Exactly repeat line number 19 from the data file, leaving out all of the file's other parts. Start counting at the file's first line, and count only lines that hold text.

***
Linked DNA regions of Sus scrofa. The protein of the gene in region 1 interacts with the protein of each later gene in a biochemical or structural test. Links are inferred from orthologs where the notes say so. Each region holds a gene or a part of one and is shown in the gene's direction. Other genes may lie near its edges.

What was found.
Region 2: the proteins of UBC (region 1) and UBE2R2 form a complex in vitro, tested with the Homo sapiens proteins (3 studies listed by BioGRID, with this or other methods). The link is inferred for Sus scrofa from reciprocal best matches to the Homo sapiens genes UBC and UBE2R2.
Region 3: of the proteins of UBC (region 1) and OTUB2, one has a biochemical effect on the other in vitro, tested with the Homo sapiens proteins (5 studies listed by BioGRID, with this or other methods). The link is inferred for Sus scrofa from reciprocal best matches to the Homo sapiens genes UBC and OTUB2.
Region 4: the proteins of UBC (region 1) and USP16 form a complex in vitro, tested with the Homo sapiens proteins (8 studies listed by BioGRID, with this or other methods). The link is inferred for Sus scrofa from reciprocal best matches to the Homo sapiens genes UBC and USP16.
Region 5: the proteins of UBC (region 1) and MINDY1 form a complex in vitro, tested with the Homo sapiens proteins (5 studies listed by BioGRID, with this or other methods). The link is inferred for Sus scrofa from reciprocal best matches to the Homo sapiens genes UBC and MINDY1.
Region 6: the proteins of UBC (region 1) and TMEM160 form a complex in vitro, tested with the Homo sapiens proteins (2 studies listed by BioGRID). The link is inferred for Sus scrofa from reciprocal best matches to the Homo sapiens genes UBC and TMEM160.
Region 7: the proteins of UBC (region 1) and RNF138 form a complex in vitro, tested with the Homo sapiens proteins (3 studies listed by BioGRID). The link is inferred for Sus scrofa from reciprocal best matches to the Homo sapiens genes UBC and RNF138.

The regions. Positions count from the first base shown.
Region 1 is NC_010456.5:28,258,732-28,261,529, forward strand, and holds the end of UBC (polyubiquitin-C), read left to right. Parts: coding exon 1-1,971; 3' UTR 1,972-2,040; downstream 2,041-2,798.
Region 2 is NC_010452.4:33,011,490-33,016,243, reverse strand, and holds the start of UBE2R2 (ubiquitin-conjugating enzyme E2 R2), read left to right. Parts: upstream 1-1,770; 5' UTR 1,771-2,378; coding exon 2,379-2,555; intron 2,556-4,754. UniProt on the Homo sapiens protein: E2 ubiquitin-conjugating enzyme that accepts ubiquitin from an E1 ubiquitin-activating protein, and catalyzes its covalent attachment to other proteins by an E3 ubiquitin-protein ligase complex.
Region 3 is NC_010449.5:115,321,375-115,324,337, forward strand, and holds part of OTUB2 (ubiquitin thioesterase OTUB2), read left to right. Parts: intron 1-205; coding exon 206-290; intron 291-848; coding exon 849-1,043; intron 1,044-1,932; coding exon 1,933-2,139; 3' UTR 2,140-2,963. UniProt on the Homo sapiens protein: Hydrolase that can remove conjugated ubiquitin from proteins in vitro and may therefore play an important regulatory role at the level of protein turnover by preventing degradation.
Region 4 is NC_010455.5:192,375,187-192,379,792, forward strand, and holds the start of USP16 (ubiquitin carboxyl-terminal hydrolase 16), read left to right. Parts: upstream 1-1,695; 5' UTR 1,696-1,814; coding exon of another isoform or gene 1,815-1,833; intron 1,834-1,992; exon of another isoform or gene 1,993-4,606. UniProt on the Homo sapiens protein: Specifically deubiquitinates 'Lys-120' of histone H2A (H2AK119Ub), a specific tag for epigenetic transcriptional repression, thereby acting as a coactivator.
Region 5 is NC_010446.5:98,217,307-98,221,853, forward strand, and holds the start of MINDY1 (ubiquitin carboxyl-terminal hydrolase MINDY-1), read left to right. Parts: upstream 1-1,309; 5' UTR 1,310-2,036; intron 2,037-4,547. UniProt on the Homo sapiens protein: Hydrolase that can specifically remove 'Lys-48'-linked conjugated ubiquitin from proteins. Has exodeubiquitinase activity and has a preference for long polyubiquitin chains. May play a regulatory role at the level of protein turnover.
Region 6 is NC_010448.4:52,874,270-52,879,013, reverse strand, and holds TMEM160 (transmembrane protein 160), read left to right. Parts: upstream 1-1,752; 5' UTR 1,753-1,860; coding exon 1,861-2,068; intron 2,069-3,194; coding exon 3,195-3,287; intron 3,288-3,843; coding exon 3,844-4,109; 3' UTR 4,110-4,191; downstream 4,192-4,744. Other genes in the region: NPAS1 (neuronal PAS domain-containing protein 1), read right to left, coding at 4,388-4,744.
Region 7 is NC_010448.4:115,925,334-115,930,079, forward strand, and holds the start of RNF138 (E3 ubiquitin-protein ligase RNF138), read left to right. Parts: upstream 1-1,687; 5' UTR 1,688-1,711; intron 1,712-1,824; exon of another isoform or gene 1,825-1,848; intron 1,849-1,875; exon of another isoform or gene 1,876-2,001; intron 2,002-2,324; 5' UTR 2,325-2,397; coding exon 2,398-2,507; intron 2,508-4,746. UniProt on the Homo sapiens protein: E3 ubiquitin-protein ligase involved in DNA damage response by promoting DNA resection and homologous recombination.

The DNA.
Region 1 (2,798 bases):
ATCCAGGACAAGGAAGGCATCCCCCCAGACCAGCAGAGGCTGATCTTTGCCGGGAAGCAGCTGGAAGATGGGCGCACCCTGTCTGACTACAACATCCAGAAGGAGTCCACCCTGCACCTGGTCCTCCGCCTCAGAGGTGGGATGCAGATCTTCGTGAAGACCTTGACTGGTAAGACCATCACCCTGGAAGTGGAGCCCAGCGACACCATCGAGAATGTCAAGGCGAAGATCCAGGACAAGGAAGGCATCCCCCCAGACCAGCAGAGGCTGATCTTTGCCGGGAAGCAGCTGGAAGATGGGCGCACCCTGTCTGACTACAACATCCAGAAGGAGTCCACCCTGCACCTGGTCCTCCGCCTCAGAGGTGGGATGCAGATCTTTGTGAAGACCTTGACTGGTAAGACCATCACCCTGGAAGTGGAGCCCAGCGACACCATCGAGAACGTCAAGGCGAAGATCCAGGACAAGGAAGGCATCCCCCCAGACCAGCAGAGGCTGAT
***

ATCCAGGACAAGGAAGGCATCCCCCCAGACCAGCAGAGGCTGATCTTTGCCGGGAAGCAGCTGGAAGATGGGCGCACCCTGTCTGACTACAACATCCAGAAGGAGTCCACCCTGCACCTGGTCCTCCGCCTCAGAGGTGGGATGCAGATCTTCGTGAAGACCTTGACTGGTAAGACCATCACCCTGGAAGTGGAGCCCAGCGACACCATCGAGAATGTCAAGGCGAAGATCCAGGACAAGGAAGGCATCCCCCCAGACCAGCAGAGGCTGATCTTTGCCGGGAAGCAGCTGGAAGATGGGCGCACCCTGTCTGACTACAACATCCAGAAGGAGTCCACCCTGCACCTGGTCCTCCGCCTCAGAGGTGGGATGCAGATCTTTGTGAAGACCTTGACTGGTAAGACCATCACCCTGGAAGTGGAGCCCAGCGACACCATCGAGAACGTCAAGGCGAAGATCCAGGACAAGGAAGGCATCCCCCCAGACCAGCAGAGGCTGAT